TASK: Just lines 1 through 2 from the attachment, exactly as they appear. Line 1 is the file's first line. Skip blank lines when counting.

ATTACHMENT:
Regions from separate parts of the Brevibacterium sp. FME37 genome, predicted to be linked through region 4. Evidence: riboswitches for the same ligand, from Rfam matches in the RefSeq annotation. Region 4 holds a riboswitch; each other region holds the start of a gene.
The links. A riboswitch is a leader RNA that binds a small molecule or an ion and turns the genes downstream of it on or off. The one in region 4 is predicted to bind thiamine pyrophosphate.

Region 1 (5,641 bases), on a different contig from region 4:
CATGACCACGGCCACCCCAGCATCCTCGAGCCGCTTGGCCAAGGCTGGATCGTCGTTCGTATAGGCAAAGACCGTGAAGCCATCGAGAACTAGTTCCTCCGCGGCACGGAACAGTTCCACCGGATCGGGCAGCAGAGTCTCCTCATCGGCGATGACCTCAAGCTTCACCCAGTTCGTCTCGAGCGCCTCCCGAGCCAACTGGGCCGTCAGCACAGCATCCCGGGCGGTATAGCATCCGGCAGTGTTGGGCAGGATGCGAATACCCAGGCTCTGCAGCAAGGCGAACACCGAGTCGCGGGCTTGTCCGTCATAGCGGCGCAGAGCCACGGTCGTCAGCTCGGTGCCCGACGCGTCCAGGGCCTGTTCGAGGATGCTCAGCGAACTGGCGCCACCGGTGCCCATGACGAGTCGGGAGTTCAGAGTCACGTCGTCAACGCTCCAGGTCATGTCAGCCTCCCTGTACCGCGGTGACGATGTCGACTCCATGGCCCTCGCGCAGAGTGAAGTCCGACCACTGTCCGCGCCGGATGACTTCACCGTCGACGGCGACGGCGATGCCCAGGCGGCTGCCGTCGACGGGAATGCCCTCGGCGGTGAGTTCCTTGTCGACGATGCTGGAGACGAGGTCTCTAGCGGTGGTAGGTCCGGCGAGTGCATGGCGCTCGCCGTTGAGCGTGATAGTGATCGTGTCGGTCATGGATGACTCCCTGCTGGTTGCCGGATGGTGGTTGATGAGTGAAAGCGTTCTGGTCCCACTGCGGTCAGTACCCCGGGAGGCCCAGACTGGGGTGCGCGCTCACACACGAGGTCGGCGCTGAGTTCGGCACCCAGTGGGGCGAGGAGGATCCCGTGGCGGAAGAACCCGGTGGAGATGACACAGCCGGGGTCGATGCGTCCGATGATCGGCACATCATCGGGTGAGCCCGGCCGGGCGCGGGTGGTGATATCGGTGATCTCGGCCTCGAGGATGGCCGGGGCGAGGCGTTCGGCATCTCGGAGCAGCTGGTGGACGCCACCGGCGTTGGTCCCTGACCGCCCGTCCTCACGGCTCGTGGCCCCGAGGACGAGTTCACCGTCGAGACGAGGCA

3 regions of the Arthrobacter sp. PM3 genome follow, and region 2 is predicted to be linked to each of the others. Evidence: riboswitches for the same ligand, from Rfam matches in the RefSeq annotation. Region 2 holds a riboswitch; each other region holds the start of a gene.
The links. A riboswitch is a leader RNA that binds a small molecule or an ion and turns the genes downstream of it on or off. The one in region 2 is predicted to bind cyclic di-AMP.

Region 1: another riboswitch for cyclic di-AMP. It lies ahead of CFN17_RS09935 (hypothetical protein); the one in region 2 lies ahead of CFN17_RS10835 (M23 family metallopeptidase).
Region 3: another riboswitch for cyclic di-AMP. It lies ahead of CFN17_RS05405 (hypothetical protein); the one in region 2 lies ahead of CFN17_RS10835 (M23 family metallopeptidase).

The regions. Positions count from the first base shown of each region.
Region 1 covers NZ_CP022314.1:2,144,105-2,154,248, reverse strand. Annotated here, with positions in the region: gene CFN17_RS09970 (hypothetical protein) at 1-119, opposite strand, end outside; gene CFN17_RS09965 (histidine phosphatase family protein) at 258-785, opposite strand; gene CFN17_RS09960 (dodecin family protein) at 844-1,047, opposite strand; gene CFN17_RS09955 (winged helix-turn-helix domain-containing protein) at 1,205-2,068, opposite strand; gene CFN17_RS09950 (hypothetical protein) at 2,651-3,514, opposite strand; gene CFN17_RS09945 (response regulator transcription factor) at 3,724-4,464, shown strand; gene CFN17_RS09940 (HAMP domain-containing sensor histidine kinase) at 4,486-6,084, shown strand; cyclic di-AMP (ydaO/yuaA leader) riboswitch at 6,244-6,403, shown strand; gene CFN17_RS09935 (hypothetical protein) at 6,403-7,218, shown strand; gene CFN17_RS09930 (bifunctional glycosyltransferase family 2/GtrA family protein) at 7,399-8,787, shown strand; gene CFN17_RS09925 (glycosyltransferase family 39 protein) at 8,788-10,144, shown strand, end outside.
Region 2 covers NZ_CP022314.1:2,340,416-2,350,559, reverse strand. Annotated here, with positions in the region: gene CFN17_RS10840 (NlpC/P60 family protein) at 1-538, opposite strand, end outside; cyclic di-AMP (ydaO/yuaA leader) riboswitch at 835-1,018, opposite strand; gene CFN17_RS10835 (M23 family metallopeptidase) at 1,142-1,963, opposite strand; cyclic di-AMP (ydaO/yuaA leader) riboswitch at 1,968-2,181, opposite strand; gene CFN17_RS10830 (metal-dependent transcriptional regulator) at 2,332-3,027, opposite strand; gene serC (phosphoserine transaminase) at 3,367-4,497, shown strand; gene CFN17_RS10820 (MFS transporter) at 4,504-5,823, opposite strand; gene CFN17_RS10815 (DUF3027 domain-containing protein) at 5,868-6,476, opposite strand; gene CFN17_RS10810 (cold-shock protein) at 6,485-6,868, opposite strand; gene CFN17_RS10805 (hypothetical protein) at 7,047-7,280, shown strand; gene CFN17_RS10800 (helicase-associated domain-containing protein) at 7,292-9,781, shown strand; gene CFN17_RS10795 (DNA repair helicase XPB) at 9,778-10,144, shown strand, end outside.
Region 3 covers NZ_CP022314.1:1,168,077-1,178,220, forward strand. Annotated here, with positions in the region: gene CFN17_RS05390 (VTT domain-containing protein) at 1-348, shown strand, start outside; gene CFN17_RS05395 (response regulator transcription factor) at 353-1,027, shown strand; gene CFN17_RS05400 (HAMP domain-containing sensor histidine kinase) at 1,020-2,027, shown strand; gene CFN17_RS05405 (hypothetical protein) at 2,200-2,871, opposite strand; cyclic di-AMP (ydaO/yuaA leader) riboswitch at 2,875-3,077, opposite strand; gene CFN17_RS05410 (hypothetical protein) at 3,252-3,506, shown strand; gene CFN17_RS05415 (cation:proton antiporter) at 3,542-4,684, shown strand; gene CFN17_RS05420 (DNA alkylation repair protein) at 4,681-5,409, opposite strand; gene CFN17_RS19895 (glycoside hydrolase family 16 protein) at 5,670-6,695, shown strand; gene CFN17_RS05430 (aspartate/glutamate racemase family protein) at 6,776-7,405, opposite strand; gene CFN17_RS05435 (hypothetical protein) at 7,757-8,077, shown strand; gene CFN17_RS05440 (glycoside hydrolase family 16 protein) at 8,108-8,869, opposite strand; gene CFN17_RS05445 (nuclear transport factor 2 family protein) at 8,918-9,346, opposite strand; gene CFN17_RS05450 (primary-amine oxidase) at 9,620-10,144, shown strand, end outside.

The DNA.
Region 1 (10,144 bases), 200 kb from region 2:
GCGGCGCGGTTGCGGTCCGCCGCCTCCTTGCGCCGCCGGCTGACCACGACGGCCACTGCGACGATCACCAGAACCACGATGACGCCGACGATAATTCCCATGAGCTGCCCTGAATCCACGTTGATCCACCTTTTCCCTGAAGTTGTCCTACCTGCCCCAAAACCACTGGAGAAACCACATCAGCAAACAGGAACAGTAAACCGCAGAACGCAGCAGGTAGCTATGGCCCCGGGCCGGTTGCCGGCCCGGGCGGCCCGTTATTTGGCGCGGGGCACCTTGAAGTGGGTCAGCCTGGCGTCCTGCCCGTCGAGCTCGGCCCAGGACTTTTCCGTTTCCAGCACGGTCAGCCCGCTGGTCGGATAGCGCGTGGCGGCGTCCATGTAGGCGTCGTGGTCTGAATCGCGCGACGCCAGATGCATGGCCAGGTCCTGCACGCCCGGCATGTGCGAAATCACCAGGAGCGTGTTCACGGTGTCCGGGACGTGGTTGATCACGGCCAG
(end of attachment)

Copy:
Regions from separate parts of the Brevibacterium sp. FME37 genome, predicted to be linked through region 4. Evidence: riboswitches for the same ligand, from Rfam matches in the RefSeq annotation. Region 4 holds a riboswitch; each other region holds the start of a gene.
The links. A riboswitch is a leader RNA that binds a small molecule or an ion and turns the genes downstream of it on or off. The one in region 4 is predicted to bind thiamine pyrophosphate.